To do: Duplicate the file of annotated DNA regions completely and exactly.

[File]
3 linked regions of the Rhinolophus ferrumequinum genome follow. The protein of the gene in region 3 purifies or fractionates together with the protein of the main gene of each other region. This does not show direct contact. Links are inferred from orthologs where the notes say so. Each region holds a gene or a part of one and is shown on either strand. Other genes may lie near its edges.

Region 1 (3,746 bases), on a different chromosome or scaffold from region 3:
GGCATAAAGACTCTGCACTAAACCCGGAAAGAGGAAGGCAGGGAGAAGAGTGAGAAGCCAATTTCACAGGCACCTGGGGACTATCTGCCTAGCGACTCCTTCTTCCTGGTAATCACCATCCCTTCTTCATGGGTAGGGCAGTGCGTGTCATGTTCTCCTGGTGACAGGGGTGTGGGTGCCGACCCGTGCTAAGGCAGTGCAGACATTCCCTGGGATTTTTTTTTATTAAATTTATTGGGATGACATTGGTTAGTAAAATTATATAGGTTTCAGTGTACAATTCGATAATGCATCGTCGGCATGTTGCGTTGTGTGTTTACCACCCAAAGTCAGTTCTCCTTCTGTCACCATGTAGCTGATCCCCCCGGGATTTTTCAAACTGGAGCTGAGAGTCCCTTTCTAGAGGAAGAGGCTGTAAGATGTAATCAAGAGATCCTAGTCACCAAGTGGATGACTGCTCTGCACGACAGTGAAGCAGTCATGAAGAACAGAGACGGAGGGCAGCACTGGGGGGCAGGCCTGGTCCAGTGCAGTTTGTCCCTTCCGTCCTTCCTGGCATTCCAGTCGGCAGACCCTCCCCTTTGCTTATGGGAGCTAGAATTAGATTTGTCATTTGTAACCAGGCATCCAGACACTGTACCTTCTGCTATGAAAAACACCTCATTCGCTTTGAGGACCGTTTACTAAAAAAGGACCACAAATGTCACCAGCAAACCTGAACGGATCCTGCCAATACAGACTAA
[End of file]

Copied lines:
3 linked regions of the Rhinolophus ferrumequinum genome follow. The protein of the gene in region 3 purifies or fractionates together with the protein of the main gene of each other region. This does not show direct contact. Links are inferred from orthologs where the notes say so. Each region holds a gene or a part of one and is shown on either strand. Other genes may lie near its edges.

Region 1 (3,746 bases), on a different chromosome or scaffold from region 3:
GGCATAAAGACTCTGCACTAAACCCGGAAAGAGGAAGGCAGGGAGAAGAGTGAGAAGCCAATTTCACAGGCACCTGGGGACTATCTGCCTAGCGACTCCTTCTTCCTGGTAATCACCATCCCTTCTTCATGGGTAGGGCAGTGCGTGTCATGTTCTCCTGGTGACAGGGGTGTGGGTGCCGACCCGTGCTAAGGCAGTGCAGACATTCCCTGGGATTTTTTTTTATTAAATTTATTGGGATGACATTGGTTAGTAAAATTATATAGGTTTCAGTGTACAATTCGATAATGCATCGTCGGCATGTTGCGTTGTGTGTTTACCACCCAAAGTCAGTTCTCCTTCTGTCACCATGTAGCTGATCCCCCCGGGATTTTTCAAACTGGAGCTGAGAGTCCCTTTCTAGAGGAAGAGGCTGTAAGATGTAATCAAGAGATCCTAGTCACCAAGTGGATGACTGCTCTGCACGACAGTGAAGCAGTCATGAAGAACAGAGACGGAGGGCAGCACTGGGGGGCAGGCCTGGTCCAGTGCAGTTTGTCCCTTCCGTCCTTCCTGGCATTCCAGTCGGCAGACCCTCCCCTTTGCTTATGGGAGCTAGAATTAGATTTGTCATTTGTAACCAGGCATCCAGACACTGTACCTTCTGCTATGAAAAACACCTCATTCGCTTTGAGGACCGTTTACTAAAAAAGGACCACAAATGTCACCAGCAAACCTGAACGGATCCTGCCAATACAGACTAA